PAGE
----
Teaching yourself to fly cast
Part 1: Learning the Essentials with Bill Gammel.
Oh no, not another casting video! Yes but this one is a little bit different and it's also very good.
Firstly I should explain, for those of you who do not already know, that Bill Gammel is a highly respected fly fishing and fly casting instructor from Texas, U.S.A. and also a Member of the Board of Governors of the Federation of Fly Fishers U.S.A.
This video is different because it is not a list of instructions to stand this way, hold the rod like that, do this, do that and so on (although it does make suggestions where appropriate to help the caster decide for himself or herself). Rather, what Bill (together with his late father Jay) has done is to recognise and accept that there are differences in casting styles between individuals for all manner of reasons, and at the same time identify the common threads or essential elements which run through all good fly casts. Bill identifies these as the 5 Essentials; which after they have been carefully studied and fully understood will lead to a much greater understanding and appreciation of how fly casting works. Subsequent, correct application of these Essentials will help eliminate any problems and improve fly casting performance.
The video begins with a little bit of a history lesson and explains what led Jay Gammel and later Bill to look for and identify the 5 Essentials.
Bill goes on to explain that it is the line that is cast rather than the fly and stresses the importance of making the rod flex (loading it) and un-flex (unloading it) by stopping the rod butt at the end of the cast. He also describes and explains good loops, fat loops and tailing loops as well as suggesting different ways to stand and a number of ways to hold the fly rod. Although he makes these suggestions Bill encourages everyone to experiment and find the style they are comfortable with, an important fundamental of using the 5 Essentials as a basis for teaching being that it encourages a style-less approach.
The video progresses in a logical manner taking the viewer through a properly structured routine of explanation and practice in order that a proper understanding of fly casting and how it works is developed including how to control the size, shape and speed of the casting loops; essential if one is to become a good fly caster. Good fly casting is of course all about control.
Bill takes the casting instruction as far as the pick up and lay down cast and shooting line, which is enough to get anyone fishing. I assume that distance and the double haul comes in Part 2.
Throughout the video Bill does the casting demonstrations himself and it seems to me as if they have been filmed outdoors on a very dark Texan night because the background is totally black, although Bill appears to be standing on grass. The rod and line are white as is Bills casting arm whilst the rest of his clothes are black, apart from his hat, and the effect of this is to make the movement of the casting arm and the path of the rod and line very clear indeed, which is a great help to the viewer. Also included are some shots of Bill in various fishing situations, which add a bit of variety, and a touch of reality to the story.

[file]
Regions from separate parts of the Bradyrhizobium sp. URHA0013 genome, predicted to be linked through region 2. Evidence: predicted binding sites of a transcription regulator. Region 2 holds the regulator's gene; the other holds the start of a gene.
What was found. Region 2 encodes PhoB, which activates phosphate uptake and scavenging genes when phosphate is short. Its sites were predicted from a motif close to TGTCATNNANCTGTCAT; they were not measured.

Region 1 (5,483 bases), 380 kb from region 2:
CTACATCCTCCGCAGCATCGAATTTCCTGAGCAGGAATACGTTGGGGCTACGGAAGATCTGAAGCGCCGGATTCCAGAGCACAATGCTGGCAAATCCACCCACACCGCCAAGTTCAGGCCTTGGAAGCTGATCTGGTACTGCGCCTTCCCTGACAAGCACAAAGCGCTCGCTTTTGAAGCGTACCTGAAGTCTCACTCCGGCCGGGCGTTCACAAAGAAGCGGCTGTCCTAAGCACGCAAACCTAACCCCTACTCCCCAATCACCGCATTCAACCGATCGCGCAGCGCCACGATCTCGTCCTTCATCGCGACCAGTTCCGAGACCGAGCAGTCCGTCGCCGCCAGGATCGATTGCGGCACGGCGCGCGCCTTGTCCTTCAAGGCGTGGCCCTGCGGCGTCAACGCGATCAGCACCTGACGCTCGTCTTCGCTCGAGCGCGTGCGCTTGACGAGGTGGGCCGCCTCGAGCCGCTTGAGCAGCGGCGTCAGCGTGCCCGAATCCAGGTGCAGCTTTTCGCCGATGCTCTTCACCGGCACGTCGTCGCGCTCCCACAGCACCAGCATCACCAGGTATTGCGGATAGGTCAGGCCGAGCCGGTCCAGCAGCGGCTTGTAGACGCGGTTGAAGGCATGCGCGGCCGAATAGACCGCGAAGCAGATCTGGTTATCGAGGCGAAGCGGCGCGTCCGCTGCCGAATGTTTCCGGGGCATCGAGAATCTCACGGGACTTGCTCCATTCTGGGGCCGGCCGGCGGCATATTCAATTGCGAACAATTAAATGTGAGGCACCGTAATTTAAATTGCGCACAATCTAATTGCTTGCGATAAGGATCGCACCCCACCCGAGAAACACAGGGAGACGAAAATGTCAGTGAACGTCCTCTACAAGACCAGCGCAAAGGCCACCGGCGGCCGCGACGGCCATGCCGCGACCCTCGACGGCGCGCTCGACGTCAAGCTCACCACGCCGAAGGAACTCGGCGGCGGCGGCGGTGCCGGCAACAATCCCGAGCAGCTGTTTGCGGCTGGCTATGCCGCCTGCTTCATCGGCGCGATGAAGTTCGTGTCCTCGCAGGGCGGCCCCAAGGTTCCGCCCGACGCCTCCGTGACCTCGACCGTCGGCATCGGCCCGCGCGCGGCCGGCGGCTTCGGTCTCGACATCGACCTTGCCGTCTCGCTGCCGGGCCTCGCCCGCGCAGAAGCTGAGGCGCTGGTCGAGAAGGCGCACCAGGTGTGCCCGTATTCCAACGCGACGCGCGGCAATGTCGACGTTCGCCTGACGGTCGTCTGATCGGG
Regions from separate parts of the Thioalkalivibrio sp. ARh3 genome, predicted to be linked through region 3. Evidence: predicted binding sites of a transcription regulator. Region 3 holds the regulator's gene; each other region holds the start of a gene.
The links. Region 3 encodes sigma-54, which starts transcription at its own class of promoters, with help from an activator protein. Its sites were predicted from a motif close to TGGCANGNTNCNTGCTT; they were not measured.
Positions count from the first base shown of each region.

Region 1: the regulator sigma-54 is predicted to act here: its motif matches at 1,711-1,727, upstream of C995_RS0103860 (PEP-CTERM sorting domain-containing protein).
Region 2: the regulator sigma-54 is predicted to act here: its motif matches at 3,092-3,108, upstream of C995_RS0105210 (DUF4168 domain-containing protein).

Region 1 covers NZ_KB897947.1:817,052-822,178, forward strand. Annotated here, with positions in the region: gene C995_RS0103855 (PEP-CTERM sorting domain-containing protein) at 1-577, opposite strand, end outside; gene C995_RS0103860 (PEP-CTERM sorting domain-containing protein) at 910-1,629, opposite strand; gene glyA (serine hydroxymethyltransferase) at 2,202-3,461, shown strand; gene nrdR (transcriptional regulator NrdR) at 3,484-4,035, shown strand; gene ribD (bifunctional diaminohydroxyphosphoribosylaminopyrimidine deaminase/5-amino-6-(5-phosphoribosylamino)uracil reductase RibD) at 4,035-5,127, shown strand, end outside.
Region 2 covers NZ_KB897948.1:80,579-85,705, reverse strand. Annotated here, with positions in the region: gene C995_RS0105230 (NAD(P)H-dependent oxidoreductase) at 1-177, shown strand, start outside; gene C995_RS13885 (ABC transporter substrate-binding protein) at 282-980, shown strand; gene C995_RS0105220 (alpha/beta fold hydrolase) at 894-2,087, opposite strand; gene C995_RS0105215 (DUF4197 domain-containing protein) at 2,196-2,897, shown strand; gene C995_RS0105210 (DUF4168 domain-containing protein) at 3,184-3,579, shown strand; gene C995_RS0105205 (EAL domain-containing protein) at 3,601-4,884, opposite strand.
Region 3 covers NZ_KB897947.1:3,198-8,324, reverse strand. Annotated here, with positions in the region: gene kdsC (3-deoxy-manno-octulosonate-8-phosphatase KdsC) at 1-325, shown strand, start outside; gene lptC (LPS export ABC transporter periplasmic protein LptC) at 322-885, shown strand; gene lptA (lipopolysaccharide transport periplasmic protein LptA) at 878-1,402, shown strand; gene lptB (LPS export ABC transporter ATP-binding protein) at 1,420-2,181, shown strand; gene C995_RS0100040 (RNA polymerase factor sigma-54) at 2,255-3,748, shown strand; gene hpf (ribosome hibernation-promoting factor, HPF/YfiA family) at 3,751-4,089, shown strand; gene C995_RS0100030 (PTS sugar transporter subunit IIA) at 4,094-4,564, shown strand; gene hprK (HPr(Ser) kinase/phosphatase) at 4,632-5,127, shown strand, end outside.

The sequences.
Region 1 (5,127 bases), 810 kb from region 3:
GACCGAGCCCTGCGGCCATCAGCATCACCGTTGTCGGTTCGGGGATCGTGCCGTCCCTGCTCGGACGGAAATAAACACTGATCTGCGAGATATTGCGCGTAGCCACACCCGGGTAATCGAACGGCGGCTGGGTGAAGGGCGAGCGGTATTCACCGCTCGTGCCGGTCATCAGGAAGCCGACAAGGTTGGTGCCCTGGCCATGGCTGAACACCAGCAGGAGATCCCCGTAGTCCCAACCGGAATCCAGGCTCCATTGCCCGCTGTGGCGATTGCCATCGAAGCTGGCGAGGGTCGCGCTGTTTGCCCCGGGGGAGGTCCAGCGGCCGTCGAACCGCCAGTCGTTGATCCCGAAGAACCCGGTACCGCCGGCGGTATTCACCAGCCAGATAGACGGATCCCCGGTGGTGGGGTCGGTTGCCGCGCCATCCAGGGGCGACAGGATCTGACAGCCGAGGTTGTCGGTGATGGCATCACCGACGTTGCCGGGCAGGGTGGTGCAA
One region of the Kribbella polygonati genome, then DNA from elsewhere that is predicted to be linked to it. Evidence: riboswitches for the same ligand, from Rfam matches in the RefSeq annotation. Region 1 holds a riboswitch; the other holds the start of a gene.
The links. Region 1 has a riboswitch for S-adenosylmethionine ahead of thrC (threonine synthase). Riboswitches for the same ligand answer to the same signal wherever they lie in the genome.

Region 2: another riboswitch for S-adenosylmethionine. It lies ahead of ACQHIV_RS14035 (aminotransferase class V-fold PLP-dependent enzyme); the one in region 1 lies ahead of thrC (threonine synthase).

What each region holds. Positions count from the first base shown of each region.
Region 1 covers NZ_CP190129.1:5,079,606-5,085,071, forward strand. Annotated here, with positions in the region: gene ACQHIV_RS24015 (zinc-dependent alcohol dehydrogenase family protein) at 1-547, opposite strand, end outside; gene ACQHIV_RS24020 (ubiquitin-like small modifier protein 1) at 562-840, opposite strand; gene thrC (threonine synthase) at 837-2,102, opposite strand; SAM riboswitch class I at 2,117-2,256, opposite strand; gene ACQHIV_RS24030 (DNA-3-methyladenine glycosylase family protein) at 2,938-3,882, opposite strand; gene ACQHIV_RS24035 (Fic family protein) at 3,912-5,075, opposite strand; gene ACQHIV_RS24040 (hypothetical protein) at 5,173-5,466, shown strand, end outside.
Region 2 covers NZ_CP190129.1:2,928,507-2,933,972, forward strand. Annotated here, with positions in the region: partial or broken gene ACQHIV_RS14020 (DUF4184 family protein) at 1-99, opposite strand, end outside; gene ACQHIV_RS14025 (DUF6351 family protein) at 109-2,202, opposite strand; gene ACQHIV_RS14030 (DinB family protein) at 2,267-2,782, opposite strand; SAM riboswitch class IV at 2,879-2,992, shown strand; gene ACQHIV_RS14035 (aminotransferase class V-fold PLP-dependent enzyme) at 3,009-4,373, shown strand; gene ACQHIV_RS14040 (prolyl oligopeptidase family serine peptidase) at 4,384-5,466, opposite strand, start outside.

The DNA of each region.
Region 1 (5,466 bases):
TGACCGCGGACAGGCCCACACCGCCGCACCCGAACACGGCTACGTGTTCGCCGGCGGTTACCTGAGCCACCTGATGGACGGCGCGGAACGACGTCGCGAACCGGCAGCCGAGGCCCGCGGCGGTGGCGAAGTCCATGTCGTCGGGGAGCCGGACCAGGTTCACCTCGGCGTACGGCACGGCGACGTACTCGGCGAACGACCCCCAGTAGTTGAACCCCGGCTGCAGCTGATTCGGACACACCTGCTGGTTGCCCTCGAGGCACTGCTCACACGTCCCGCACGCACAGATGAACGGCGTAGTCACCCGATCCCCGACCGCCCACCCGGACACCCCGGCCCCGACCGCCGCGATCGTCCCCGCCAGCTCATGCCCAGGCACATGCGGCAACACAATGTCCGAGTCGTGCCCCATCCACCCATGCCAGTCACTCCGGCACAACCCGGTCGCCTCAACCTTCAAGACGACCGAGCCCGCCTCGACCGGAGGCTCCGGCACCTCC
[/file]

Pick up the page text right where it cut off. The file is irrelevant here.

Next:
There are a couple of phrases Bill uses that I particularly like, one is; “When you realise the relationship between the movement of your rod arm, and the path of the rod tip and the line, you are truly on your way to understanding fly casting,” and the other is, “Don't just practice, practice to be perfect!”
Bill has called this video “Teaching Yourself to Fly Cast” which suggests that it is for beginners and novices and I have no doubt that this was Bill's intention, but I think that it is equally useful to intermediate and expert casters and I would imagine that most individuals would benefit to some degree by studying what Bill has to say on the subject. As an instructor I found it especially interesting and useful because it made me look at fly casting in slightly different way and most definitely led me to a greater understanding of how fly casting works and which elements are fundamental to success and which are just variations in style.
If you would like a copy of this video, and I highly recommend it to anyone, I am not too sure exactly how you would go about getting it apart from contacting Bill direct through this site. It doesn't appear to be available through the FFF web site at www.fedflyfishers.org although the excellent booklet, by Bill and Jay Gammel, which I also highly recommend, “The Essentials of Fly Casting” is.
Bill's contact email is firstname.lastname@example.org